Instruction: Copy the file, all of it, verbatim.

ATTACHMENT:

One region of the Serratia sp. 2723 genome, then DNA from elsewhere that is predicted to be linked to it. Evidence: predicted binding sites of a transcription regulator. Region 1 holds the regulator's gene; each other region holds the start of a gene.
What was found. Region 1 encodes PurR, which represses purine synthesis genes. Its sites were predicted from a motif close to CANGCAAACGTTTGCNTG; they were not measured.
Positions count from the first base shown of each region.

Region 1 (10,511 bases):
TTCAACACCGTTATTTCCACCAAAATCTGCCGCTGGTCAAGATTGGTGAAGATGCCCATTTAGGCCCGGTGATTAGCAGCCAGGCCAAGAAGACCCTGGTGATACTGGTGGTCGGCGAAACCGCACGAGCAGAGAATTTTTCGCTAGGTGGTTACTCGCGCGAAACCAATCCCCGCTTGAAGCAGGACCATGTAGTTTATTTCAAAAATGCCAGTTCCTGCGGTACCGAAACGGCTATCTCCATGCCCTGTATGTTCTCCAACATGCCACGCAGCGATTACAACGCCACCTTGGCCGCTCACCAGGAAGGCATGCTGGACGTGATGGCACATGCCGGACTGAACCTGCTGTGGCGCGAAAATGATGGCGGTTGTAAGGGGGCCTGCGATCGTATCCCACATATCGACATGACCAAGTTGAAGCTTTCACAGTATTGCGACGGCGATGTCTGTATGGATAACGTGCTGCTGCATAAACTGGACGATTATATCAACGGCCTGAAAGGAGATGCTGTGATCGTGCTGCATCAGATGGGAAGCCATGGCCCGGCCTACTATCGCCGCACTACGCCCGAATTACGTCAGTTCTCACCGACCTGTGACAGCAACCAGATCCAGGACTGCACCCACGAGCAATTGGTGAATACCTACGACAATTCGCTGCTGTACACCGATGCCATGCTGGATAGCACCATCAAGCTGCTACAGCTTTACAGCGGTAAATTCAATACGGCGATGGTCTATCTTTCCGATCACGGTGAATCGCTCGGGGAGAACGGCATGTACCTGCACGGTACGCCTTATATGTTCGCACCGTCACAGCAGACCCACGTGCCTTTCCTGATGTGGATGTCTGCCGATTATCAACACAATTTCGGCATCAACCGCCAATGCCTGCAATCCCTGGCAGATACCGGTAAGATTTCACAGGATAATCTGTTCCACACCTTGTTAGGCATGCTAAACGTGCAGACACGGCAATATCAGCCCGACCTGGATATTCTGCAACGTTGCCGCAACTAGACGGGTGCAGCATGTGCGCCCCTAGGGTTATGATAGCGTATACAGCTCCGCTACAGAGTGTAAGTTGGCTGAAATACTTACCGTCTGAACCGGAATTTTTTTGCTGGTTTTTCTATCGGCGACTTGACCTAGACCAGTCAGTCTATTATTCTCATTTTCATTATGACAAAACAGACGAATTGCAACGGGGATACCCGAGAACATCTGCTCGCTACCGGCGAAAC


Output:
One region of the Serratia sp. 2723 genome, then DNA from elsewhere that is predicted to be linked to it. Evidence: predicted binding sites of a transcription regulator. Region 1 holds the regulator's gene; each other region holds the start of a gene.
What was found. Region 1 encodes PurR, which represses purine synthesis genes. Its sites were predicted from a motif close to CANGCAAACGTTTGCNTG; they were not measured.
Positions count from the first base shown of each region.

Region 1 (10,511 bases):
TTCAACACCGTTATTTCCACCAAAATCTGCCGCTGGTCAAGATTGGTGAAGATGCCCATTTAGGCCCGGTGATTAGCAGCCAGGCCAAGAAGACCCTGGTGATACTGGTGGTCGGCGAAACCGCACGAGCAGAGAATTTTTCGCTAGGTGGTTACTCGCGCGAAACCAATCCCCGCTTGAAGCAGGACCATGTAGTTTATTTCAAAAATGCCAGTTCCTGCGGTACCGAAACGGCTATCTCCATGCCCTGTATGTTCTCCAACATGCCACGCAGCGATTACAACGCCACCTTGGCCGCTCACCAGGAAGGCATGCTGGACGTGATGGCACATGCCGGACTGAACCTGCTGTGGCGCGAAAATGATGGCGGTTGTAAGGGGGCCTGCGATCGTATCCCACATATCGACATGACCAAGTTGAAGCTTTCACAGTATTGCGACGGCGATGTCTGTATGGATAACGTGCTGCTGCATAAACTGGACGATTATATCAACGGCCTGAAAGGAGATGCTGTGATCGTGCTGCATCAGATGGGAAGCCATGGCCCGGCCTACTATCGCCGCACTACGCCCGAATTACGTCAGTTCTCACCGACCTGTGACAGCAACCAGATCCAGGACTGCACCCACGAGCAATTGGTGAATACCTACGACAATTCGCTGCTGTACACCGATGCCATGCTGGATAGCACCATCAAGCTGCTACAGCTTTACAGCGGTAAATTCAATACGGCGATGGTCTATCTTTCCGATCACGGTGAATCGCTCGGGGAGAACGGCATGTACCTGCACGGTACGCCTTATATGTTCGCACCGTCACAGCAGACCCACGTGCCTTTCCTGATGTGGATGTCTGCCGATTATCAACACAATTTCGGCATCAACCGCCAATGCCTGCAATCCCTGGCAGATACCGGTAAGATTTCACAGGATAATCTGTTCCACACCTTGTTAGGCATGCTAAACGTGCAGACACGGCAATATCAGCCCGACCTGGATATTCTGCAACGTTGCCGCAACTAGACGGGTGCAGCATGTGCGCCCCTAGGGTTATGATAGCGTATACAGCTCCGCTACAGAGTGTAAGTTGGCTGAAATACTTACCGTCTGAACCGGAATTTTTTTGCTGGTTTTTCTATCGGCGACTTGACCTAGACCAGTCAGTCTATTATTCTCATTTTCATTATGACAAAACAGACGAATTGCAACGGGGATACCCGAGAACATCTGCTCGCTACCGGCGAAAC